If they are able to master this move, they sould be able to glide right by a waiting defender as they put the ball through the hoop.

3. Have a Variety of Finishes

If your players can only go one direction and finish on one side of the rim, it will be pretty easy for the defense to set up and draw charges.

So make sure your players are proficient at going either way and can score at the rim in a variety of ways.

This diversification will hopefully keep the defense guessing and allow your players to get around them on their way to some sort of lay-in.

Teaching Players to Draw Charges

Now on the defensive side of the ball, being able to draw charges is a fantastic weapon to keep your opponent from getting close shots near the basket.

So help your players be more effective at getting that call with these suggestions:

1. Beat the Offense to the Spot

The only way your players can draw a charge is by being in front of and facing the basketball.

So they must be able to get to where the ball is headed before it actually gets there. That means anticipating where the offense is trying to drive and getting there first.

This requires a degree of anticipation and also some skill at getting squared to the ball in the process, both of which can be practiced.

2. Don’t Use Your Hands

This is more of a safety tip more than anything else.

When your player attempts to draw a charge, whether they get the call or not, make sure they practice falling backwards by going butt to back on the floor and not using their hands to brace their fall.

If they happen to reach back after the contact, it is possible they can hurt their wrists in the process and force them to miss some time.

3. Sell It

Lastly, getting the call on a charge is just as much an acting job as it is actually being in legal guarding position.

On the contact by the offense, the defender needs to fall backwards and even make a loud grunt to convince the referee that there was substantial contact.

Without actually falling back and hitting the ground, it is very unlikely the defense is going to get the call.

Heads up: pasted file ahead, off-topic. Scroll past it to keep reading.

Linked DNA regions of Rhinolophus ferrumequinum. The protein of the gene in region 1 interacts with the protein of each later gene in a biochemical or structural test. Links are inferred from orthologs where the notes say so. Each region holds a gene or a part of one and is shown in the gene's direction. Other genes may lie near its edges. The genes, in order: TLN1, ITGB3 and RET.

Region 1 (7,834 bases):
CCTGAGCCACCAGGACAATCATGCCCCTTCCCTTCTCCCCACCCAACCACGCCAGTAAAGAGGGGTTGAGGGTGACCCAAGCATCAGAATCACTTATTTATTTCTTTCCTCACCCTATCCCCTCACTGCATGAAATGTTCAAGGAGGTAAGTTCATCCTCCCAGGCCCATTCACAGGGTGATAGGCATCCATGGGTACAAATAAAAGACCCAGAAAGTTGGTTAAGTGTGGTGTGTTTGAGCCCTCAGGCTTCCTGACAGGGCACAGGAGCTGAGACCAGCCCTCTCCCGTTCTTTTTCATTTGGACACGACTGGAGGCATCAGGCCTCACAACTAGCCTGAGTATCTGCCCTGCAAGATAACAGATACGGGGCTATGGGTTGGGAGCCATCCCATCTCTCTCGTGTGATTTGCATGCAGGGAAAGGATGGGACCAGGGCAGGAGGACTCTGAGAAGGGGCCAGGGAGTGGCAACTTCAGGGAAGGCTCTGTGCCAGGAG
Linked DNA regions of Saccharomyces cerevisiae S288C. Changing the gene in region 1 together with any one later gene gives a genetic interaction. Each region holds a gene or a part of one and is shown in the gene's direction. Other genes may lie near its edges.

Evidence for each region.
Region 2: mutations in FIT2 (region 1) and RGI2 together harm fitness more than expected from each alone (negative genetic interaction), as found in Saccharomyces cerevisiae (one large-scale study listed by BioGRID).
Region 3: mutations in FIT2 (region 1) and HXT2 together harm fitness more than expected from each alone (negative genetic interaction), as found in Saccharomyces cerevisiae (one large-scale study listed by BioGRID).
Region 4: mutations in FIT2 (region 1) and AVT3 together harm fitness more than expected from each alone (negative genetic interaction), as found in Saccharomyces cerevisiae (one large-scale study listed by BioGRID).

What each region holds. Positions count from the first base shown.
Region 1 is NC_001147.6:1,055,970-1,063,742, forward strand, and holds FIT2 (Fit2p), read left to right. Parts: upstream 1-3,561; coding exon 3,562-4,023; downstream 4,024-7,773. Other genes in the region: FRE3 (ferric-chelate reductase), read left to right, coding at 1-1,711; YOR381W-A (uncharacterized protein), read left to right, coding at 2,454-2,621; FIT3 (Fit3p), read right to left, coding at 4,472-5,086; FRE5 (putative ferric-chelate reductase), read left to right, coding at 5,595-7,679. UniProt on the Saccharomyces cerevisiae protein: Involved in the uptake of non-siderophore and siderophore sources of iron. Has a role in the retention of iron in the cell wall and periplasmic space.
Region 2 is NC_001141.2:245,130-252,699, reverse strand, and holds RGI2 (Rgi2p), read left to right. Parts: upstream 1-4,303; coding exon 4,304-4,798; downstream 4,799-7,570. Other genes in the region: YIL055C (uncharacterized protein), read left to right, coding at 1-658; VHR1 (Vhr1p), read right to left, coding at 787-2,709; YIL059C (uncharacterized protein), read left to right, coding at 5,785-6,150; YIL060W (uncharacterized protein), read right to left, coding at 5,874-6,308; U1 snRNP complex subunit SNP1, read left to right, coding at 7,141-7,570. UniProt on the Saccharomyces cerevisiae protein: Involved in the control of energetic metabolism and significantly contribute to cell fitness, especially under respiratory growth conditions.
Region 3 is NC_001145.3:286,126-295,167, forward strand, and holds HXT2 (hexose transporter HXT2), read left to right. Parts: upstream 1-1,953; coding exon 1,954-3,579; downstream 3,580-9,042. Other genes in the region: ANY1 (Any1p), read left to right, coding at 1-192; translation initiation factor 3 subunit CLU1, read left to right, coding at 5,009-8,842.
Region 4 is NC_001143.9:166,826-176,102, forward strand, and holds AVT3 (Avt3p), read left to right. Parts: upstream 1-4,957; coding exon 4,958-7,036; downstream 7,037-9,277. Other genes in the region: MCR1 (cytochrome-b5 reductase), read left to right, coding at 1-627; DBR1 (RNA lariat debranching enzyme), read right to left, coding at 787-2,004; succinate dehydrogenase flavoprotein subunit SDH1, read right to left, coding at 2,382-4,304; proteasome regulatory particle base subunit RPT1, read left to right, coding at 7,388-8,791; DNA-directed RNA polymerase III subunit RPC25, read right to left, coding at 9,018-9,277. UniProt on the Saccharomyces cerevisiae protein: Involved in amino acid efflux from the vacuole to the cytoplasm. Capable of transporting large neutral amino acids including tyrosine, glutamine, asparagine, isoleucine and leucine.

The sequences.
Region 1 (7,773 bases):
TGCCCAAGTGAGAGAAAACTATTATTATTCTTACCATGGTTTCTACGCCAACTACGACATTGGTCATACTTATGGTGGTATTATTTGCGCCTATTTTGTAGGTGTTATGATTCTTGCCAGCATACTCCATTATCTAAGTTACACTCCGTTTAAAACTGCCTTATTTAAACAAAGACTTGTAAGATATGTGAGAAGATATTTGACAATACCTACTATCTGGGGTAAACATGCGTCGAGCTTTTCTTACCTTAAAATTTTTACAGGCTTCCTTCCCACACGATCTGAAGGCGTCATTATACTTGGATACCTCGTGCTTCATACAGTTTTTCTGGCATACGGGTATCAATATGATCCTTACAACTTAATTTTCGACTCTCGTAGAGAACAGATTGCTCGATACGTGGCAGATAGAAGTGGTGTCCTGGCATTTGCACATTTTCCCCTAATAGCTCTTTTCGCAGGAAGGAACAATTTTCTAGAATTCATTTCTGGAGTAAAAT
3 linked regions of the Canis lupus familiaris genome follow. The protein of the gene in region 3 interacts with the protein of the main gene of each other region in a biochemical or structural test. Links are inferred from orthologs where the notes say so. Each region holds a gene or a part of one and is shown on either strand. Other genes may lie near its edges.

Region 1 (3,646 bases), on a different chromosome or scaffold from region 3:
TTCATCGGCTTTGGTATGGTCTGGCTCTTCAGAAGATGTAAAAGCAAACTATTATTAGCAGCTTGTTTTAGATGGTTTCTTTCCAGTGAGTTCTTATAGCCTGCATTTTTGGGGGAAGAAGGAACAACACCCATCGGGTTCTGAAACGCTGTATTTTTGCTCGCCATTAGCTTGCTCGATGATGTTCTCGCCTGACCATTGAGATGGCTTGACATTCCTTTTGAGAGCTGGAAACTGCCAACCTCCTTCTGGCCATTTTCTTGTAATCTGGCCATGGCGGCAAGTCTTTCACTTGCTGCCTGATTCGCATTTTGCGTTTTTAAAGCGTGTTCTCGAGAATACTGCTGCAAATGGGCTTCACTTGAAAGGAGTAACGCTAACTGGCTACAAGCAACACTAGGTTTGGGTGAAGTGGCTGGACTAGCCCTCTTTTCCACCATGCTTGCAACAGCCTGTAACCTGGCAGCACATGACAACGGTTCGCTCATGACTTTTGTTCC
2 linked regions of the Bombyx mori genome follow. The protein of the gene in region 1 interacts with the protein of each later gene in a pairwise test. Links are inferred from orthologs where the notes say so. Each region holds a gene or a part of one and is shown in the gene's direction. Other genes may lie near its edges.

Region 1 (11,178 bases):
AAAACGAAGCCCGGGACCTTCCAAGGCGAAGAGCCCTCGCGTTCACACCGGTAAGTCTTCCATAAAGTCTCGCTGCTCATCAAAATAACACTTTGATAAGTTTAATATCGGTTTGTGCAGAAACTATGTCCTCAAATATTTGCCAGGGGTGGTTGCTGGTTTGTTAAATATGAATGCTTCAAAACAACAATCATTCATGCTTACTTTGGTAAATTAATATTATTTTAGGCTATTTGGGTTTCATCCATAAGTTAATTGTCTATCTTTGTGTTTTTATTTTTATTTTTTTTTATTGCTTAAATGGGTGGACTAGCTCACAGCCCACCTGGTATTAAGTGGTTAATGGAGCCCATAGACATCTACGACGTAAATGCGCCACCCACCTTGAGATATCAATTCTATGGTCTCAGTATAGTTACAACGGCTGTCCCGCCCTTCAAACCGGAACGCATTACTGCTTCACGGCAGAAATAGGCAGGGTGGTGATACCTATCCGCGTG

Frequently Asked Questions:

What Is the Restricted Area?

The restricted area is a 4’ diameter semicircle under the basket that is painted on the floor in an effort to protect offensive players driving to the basket and also help referees with the block/charge call.

It does not matter if a defender is planted or standing still when the offensive player makes contact on the drive.

If any of the defender’s feet are on or inside the arc, it is an automatic blocking foul.

Can a Charge Happen Without the Ball?

Surprisingly, the answer to this question is yes.

If an offensive player is driving to the basket and passes to a teammate but continues to run into a defensive player without the basketball, that can still be called a charge if the defender has met all the necessary requirements.

This type of charge typically happens in a fastbreak situation when the offensive player makes a late pass near the basket and the defender has been set.

Girls playing basketball in a gym


The charge is a great weapon that can help or hurt your team.

If your offense drives to the basket out of control on a regular basis, it’s probably going to cost your team some baskets and some fouls.

But if your defense is good at staying in legal guarding position and beating the offense to the top, you can force a lot of turnovers with it.

Either way, it’s still going to be a judgment call by the men in stripes.

So make sure your players understand all the aspects of the charge so they can use it to benefit your team on both sides of the ball.